Realtors have effectively created a dead cat bounce in certain communities by placing homes on the market at inflated prices. Theydo this to scare people into thinking the market is turning. Sure this benefits the realtors, but it also perpetuates the bubble and will utlimatley make the landing much harder. I have family in the real estate business and they are all appalled at the dirty tactics being used by reraltors in todays market. Another game being played, is to take a hoem off the market (that has been out there for say more than 90 days) and put it back up as a “NEW” listing a week or two later at a higher price.
Doing what is right and doing what is allowed are very different. Those of us who are trying to become knowledgable about this market should see through these tactics and hopefully stay clear of poor character realtors.February 21, 2007 at 10:41 AM #45904ucodegenParticipant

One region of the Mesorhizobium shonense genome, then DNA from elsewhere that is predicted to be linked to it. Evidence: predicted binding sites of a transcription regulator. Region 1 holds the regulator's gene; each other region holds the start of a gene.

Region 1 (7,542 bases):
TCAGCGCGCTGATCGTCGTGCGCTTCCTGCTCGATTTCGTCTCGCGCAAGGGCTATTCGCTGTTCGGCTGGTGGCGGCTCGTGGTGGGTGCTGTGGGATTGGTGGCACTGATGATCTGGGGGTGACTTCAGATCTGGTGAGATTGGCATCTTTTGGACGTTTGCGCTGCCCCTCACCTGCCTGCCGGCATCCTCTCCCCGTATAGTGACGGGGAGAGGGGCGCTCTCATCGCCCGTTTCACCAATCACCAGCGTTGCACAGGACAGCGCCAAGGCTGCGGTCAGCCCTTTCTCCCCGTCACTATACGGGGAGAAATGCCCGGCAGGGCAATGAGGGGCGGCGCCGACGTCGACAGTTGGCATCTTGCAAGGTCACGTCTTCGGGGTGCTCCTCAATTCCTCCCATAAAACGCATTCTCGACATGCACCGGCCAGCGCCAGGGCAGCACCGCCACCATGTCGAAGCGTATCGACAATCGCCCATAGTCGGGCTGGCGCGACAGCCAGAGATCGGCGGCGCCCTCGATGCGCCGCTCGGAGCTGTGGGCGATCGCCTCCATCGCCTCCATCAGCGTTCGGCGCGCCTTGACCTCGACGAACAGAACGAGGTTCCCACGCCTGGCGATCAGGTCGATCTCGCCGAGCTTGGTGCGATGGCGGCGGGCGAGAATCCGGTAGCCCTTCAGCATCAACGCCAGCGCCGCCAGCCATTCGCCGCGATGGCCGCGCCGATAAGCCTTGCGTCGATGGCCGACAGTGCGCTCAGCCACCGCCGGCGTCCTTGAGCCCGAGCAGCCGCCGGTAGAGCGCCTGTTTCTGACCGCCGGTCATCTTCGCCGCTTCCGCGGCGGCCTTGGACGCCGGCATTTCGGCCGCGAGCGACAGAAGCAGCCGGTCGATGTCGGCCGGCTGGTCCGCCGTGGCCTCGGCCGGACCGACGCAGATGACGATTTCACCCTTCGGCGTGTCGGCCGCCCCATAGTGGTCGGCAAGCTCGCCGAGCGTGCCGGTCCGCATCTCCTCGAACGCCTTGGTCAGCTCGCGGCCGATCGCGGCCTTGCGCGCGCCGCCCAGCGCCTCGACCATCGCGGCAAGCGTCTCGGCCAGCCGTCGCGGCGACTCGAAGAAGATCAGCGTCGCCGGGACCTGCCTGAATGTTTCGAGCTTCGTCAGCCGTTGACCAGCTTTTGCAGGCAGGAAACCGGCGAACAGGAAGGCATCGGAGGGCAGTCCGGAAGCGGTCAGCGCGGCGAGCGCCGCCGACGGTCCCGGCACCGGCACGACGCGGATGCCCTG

I tend to agree with PC, the other thing that your Realtor friend may be doing is trying to make it look like houses are going for more than they actually are.. (ie: see, this is what houses like this are really listing for.. and here is another
house that is more in your price range). Yes, I also believe that this reflects badly on Realtors too..February 21, 2007 at 10:41 AM #45906SD RealtorParticipant
This behavior is EXACTLY why so many people are down on Realtors. In my opinion, no this is not ethical in any way but note that this is simply accepting and even contributing to the problems people have with the entire real estate process. Furthermore it will give a false “potential” pricing level to neighbors who are considering selling thier homes as well.
If your friend wants to drum up business then I am sure he can poll the other agents in his office and hold open houses for thier listings.
I am not trying to be sour on you per say mtnbiker but the industry professionals that don’t behave like this pay the price when others do this sort of stuff.